Robbie Hummel tore his ACL there. Last season’s loss there cost us a seed line and an outright Big Ten title. Purdue can win in Assembly Hall. We’ve struggled to win in the Breslin Center, but hey, who hasn’t? You don’t expect to go into Michigan State’s arena and come out with the dub. But Minnesota? Minnesota? Richard looks-like-a-cross-between-a-balding-version-of-his-dad-and-a-drowned-rat Pitino? Yeah, he has our number.

The season before, 2014, we lost by three at The Barn. Whatever; that Purdue team was bad. Later that season, we played Minnesota at Mackey. We won that game, but it took triple overtime, and we blew late leads in regulation and the first overtime. What’s worse, we couldn’t defend a simple ball screen. What was worse still, we couldn’t stop Joey King from getting a critical bucket anytime Minnesota needed one. Joey freaking King. Those non-Minnesota fans among you will ask, “Who?” Exactly.

So here comes 2015. Purdue still isn’t good, but we’re at least on the bubble, and we’re riding a four-game win streak that includes a blowout of IU and a squeaker over D’Angelo-Russel-led Ohio State. We’re 7-3 in the Big Ten. One of those wins was a come-from-behind home game against, you guessed it, Minnesota. Joey King went 3-4 from behind the arc and scored double-digits. Can we not guard, him? Doesn’t Defense Live Here?

The point is, over one-and-a-half seasons, we had been unable to spit the rancid taste of Gopher out of our mouths. Minnesota had the recipe for picking us apart—high ball screens where the ball handler turned the corner and got into the lane, and then Joey freaking King. Only Minnesota had this particular recipe for beating us. Only Minnesota gave us a dogfight every single time. Would we win; would we lose? We didn’t know, but we knew we would suffer either way.

Indiana blew us out when they had better players, and we blew them out when we had better players. That’s the natural way of things. I hated Indiana fans, but I didn’t mind playing Indiana.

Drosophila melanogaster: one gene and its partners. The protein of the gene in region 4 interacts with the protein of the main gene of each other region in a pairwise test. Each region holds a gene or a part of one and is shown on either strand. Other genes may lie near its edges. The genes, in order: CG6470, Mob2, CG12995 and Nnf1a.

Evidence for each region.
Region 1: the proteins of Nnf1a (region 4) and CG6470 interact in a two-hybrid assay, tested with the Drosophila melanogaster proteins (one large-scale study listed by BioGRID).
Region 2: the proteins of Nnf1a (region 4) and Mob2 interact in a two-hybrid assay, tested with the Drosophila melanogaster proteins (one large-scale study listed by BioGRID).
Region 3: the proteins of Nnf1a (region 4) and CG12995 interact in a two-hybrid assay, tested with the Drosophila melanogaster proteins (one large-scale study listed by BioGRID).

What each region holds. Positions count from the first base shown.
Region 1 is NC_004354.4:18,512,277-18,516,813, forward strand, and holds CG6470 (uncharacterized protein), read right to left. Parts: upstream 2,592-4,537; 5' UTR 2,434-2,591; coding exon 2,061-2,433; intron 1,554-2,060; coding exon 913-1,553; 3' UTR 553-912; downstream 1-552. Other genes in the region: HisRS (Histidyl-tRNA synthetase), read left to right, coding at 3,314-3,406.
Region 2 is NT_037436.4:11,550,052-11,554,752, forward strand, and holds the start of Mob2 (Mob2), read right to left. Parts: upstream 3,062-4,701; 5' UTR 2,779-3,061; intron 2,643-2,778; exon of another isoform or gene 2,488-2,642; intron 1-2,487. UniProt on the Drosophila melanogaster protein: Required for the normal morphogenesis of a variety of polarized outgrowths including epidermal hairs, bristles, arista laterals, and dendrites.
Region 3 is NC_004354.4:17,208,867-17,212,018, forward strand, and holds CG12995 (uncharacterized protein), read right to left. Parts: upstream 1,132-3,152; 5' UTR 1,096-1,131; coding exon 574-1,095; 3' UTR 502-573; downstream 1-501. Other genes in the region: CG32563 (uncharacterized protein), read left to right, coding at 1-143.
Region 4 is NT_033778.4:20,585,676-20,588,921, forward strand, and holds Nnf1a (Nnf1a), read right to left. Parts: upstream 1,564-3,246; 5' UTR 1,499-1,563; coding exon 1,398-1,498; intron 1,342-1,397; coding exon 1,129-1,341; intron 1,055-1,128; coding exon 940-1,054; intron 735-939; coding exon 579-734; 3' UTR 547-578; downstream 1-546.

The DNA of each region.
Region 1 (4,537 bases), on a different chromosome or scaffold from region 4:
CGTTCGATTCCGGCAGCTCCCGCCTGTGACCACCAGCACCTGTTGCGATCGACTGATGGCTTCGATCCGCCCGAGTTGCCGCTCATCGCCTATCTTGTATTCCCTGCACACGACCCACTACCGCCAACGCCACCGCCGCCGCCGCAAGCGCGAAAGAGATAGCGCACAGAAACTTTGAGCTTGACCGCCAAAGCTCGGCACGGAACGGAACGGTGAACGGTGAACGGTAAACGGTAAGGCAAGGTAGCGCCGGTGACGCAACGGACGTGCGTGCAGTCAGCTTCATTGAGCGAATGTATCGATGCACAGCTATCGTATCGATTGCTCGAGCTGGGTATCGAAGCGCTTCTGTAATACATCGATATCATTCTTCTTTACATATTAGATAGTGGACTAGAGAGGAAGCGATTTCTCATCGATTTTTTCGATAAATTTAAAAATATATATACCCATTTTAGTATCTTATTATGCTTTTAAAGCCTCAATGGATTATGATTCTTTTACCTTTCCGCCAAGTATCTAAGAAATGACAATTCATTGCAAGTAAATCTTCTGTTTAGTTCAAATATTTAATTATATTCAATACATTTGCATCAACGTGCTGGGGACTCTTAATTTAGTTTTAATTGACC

I never wanted to see Minnesota on the schedule ever again.

But there it was: Saturday, February 7, @Minn. God, I wanted to win that game. Or at least lose it in some way that didn’t involve Joey King hitting more than 50% of his threes. Can’t we change the scouting report, Painter? Don’t we know what they’re going to try to do?

The game unfolded exactly like the previous three. High ball screens and Joey King. The 21-2 second-half Gopher run isn’t necessarily the most disgusted I’ve ever been with Purdue (that would be the second overtime of this game, which was the runner-up in this category and which I could also write 1000 words about); it was more like a fever dream that you couldn’t wake up from. Can you imagine dreaming about Richard Pitino’s bald spot, sweating, seeing Matt Painter sweat, and knowing that a 6’9” white dude is about to bury another key three against you?

This game was not the lowest point in my Purdue fandom. It was not the biggest or most consequential loss. It didn’t cost us a Big Ten title. It wasn’t to that team in Bloomington. It wasn’t the closest Matt Painter came to being fired. But after we lost this one, if I could have snapped my fingers and nuked the entire city of Minneapolis, I would have done it. And then I would have snapped them again and nuked St. Paul just to make sure.

The next season, Purdue won at The Barn. Only by four, but more importantly, we held Joey King to just two points and no threes. The nightmare was over. Or was it?

Last season, Minnesota came the closest of anyone to beating Purdue at Mackey, they beat us in Minneapolis, and they knocked us out of the Big Ten Tournament. I don’t hate Minnesota. I hate playing Minnesota. And I hated watching this particular game more than any other.

Minnesota 62, Purdue 58.

Fake Internet Quote That Puts It All In Perspective

Purdue has had more alumni go to outer space than to the Final Four.